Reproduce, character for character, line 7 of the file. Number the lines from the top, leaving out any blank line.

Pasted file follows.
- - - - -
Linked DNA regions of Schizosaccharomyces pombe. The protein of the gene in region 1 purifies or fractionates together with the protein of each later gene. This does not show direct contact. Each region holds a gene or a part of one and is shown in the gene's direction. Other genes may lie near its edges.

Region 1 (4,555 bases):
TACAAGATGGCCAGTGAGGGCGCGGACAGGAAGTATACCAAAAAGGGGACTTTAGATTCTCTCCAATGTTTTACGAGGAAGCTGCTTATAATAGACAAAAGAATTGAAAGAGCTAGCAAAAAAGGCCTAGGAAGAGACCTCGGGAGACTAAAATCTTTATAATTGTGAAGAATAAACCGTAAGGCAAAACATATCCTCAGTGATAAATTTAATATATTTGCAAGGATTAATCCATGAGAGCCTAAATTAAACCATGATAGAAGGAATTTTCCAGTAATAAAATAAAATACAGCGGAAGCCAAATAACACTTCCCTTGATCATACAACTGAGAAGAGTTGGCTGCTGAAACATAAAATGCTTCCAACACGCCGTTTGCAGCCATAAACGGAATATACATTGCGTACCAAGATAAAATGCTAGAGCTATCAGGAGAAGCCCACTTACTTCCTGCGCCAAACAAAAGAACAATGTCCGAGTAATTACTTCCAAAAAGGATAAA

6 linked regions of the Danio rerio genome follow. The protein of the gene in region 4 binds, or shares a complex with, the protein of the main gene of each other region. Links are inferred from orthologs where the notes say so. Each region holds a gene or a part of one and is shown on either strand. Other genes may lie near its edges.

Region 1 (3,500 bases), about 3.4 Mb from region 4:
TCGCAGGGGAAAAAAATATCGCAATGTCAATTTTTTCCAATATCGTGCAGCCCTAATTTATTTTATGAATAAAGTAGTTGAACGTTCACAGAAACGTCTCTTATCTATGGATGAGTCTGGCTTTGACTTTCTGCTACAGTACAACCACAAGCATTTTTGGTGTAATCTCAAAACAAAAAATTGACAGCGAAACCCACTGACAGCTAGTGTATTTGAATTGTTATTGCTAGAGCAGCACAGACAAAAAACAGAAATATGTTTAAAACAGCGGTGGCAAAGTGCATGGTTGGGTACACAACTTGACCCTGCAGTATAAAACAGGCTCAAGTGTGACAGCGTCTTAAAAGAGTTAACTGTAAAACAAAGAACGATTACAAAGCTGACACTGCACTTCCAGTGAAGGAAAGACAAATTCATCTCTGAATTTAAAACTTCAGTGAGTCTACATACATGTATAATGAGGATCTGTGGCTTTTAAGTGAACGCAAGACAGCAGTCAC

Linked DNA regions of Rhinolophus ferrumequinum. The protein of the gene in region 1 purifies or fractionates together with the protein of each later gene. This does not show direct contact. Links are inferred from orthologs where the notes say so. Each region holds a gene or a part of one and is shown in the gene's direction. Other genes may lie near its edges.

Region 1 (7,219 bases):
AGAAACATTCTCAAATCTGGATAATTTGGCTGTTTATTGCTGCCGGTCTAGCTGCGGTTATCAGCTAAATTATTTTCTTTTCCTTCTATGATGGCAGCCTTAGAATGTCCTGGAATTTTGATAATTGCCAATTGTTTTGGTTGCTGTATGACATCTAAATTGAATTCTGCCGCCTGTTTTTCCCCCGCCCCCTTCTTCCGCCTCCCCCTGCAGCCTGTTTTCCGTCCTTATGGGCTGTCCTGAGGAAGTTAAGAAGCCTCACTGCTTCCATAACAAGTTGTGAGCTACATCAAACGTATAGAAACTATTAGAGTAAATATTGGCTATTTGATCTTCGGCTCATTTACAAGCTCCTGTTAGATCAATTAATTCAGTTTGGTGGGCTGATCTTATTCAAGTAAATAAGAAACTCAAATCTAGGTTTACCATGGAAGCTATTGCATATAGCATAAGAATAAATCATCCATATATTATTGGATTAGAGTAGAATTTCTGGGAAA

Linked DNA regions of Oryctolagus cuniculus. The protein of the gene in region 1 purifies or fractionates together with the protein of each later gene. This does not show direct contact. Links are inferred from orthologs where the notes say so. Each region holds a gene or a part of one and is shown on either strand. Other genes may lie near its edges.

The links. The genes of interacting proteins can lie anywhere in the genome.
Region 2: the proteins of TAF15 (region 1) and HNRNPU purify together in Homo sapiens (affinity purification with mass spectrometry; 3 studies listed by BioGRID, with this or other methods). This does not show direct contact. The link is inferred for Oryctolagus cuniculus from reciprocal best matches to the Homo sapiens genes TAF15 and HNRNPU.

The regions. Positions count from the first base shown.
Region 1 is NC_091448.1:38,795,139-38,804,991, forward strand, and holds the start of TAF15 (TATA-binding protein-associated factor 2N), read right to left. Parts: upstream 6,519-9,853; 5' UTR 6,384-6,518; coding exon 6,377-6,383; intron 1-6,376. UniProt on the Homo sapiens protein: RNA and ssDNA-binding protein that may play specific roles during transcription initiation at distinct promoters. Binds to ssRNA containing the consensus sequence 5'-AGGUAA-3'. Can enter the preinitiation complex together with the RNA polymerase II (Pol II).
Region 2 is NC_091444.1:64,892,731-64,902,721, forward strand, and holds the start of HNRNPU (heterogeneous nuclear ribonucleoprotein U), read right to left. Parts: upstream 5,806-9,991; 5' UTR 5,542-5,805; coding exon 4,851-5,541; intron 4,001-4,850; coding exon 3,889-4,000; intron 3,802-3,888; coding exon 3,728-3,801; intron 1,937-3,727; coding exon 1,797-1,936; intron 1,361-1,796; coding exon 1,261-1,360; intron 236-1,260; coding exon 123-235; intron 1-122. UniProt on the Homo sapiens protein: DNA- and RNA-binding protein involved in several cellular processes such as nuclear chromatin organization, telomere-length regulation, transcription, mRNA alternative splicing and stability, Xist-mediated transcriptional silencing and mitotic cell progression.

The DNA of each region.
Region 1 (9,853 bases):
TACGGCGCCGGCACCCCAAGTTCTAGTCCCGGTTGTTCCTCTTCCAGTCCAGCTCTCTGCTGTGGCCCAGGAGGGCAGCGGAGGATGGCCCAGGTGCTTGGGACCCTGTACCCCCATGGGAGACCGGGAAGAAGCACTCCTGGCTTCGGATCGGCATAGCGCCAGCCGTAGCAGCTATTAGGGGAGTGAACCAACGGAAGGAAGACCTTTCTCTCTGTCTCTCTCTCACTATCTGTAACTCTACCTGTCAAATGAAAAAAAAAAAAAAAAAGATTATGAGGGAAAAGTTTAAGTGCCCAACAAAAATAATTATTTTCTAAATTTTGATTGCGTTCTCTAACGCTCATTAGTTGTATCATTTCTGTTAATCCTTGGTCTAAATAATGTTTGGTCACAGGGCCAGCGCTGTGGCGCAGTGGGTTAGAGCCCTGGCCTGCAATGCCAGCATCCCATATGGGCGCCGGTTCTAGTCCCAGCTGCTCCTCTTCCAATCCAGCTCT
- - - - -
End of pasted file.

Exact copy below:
Linked DNA regions of Rhinolophus ferrumequinum. The protein of the gene in region 1 purifies or fractionates together with the protein of each later gene. This does not show direct contact. Links are inferred from orthologs where the notes say so. Each region holds a gene or a part of one and is shown in the gene's direction. Other genes may lie near its edges.